How democratic are our political parties?


Massive resignations of executive and other party members hit the Gambia Democratic Congress (GDC) last week. At least seven members tendered their resignations to the party leader, Mr Mamma Kandeh and later declared their intention to start a new party which will be led by ‘a leader’ as opposed to ‘a boss’.

This has triggered a heated debate – at least on social media – about the formation and running of political parties in The Gambia. One aspect of these parties that featured prominently in these debates is the fact that the parties are almost run like some kind of cult around the leader/founder and as a result when the leader is no more, or no longer in power, the party disintegrates.

The reason for this according to some political analysts is that in most cases it is the leader/founder who funds the activities of the party from his personal resources and thus the members will not have the ability to question some of his decisions. It enables him also to remain the leader throughout. This is unhealthy for a democracy.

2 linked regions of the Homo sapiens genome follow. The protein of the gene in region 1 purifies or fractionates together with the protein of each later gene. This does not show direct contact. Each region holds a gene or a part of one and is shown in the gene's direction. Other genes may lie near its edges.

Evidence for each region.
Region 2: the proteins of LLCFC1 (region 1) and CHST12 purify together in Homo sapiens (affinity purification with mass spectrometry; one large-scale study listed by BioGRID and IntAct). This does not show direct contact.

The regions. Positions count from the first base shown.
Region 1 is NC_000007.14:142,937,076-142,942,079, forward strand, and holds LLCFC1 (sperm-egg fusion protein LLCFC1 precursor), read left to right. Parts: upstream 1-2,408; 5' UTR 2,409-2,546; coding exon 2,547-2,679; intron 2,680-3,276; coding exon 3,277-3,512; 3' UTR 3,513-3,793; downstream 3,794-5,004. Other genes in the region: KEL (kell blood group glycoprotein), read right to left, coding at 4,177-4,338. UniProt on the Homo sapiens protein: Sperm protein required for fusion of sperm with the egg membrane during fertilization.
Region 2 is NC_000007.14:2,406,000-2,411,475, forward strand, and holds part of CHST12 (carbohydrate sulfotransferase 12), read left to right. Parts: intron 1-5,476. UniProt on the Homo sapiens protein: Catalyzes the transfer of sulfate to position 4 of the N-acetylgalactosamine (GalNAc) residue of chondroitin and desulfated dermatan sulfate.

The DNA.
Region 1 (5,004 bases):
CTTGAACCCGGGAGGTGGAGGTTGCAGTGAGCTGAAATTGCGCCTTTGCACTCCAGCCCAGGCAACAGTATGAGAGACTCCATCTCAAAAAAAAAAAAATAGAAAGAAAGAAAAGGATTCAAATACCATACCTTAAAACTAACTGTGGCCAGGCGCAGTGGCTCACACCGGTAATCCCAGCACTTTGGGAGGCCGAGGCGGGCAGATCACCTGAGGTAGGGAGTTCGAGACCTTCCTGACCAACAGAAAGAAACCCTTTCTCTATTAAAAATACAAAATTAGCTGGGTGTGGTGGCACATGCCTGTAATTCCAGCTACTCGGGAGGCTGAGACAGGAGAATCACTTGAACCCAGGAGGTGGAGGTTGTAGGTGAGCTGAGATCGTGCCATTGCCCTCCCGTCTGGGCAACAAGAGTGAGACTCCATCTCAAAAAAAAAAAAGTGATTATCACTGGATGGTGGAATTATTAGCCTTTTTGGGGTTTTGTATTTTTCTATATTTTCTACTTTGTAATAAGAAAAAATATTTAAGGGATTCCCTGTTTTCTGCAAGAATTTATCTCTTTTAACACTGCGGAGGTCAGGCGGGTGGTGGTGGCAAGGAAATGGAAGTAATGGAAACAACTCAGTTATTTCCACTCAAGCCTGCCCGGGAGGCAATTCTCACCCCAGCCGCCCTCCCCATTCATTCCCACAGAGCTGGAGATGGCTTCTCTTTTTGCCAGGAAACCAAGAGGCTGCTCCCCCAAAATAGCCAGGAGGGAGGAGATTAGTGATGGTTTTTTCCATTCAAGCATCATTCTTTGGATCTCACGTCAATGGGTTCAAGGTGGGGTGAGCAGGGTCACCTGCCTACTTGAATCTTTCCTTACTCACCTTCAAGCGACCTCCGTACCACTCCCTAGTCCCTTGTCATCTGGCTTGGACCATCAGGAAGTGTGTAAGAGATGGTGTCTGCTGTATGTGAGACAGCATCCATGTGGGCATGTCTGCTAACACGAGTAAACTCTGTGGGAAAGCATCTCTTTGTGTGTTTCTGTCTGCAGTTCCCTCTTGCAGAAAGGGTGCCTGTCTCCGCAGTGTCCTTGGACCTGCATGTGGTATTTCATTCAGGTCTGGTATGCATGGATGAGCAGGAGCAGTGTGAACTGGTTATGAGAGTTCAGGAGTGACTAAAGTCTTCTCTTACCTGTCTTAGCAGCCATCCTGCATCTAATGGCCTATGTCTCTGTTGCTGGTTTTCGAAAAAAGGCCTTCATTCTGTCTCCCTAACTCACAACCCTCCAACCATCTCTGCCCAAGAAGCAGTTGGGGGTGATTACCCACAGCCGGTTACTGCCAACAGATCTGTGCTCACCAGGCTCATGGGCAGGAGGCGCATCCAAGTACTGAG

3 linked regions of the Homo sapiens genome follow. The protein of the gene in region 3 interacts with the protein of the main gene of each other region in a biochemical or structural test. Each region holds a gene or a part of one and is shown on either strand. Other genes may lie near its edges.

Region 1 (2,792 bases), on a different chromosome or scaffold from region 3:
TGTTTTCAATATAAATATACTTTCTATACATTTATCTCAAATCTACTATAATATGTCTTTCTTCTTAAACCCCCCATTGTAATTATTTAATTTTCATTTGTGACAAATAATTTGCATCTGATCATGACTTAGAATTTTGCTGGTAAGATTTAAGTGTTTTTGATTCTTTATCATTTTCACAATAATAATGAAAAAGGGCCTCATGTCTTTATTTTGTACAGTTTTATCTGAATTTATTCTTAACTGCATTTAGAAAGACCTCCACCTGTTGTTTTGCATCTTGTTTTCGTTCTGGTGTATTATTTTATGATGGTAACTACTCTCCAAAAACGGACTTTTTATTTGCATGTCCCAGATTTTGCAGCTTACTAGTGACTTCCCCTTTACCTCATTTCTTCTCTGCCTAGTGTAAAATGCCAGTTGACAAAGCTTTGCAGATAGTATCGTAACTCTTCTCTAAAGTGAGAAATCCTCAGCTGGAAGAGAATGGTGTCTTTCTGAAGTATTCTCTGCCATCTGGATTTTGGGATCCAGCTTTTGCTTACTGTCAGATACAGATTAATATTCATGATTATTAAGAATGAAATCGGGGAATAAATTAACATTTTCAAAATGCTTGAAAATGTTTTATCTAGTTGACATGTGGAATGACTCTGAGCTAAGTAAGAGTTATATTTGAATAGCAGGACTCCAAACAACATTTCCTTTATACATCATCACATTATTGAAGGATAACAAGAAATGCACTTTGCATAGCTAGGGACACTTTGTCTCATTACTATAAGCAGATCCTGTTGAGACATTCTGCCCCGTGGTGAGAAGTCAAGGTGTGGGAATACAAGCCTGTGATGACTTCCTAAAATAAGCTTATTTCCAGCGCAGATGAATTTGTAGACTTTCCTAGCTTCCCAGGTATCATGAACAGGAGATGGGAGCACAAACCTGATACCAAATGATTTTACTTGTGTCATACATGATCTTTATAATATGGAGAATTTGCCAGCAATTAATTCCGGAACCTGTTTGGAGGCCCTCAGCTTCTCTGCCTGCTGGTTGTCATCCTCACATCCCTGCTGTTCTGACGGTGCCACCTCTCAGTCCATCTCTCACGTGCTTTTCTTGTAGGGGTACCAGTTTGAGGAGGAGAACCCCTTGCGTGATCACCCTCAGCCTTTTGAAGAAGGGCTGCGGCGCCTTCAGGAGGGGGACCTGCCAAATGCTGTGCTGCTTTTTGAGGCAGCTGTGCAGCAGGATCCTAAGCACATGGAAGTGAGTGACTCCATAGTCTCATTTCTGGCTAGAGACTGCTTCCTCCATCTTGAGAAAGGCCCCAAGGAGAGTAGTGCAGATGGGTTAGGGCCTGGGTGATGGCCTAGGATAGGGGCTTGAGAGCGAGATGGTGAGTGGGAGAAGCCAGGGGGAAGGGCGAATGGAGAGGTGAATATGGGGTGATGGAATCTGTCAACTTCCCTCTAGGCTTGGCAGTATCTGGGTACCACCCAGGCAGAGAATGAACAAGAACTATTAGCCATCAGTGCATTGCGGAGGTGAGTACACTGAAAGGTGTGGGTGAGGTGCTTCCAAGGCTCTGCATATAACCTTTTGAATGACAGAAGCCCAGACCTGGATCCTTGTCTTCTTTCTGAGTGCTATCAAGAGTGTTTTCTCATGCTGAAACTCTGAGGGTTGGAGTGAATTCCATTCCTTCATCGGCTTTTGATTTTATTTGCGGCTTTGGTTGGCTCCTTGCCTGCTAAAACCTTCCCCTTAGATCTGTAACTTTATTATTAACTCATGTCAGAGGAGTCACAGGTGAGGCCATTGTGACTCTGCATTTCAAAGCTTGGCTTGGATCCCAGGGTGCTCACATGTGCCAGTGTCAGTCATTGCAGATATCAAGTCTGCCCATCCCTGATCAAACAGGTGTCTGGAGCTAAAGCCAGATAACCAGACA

Thus, suggestions have been made for there to be legislations about the funding for political parties. If it is legislated and made clear how parties should be funded, then it will not be on the shoulder of the leader/founder to provide the funds for their activities. In this way, we will have parties that are very democratic so that when they come into office they will continue the same democratic trend.

Therefore, it is hoped that the drafters of the new constitution will consult widely on this matter so that it can be included. The time has come for Gambians to insist on democracy and democratic principles even for the parties in the opposition.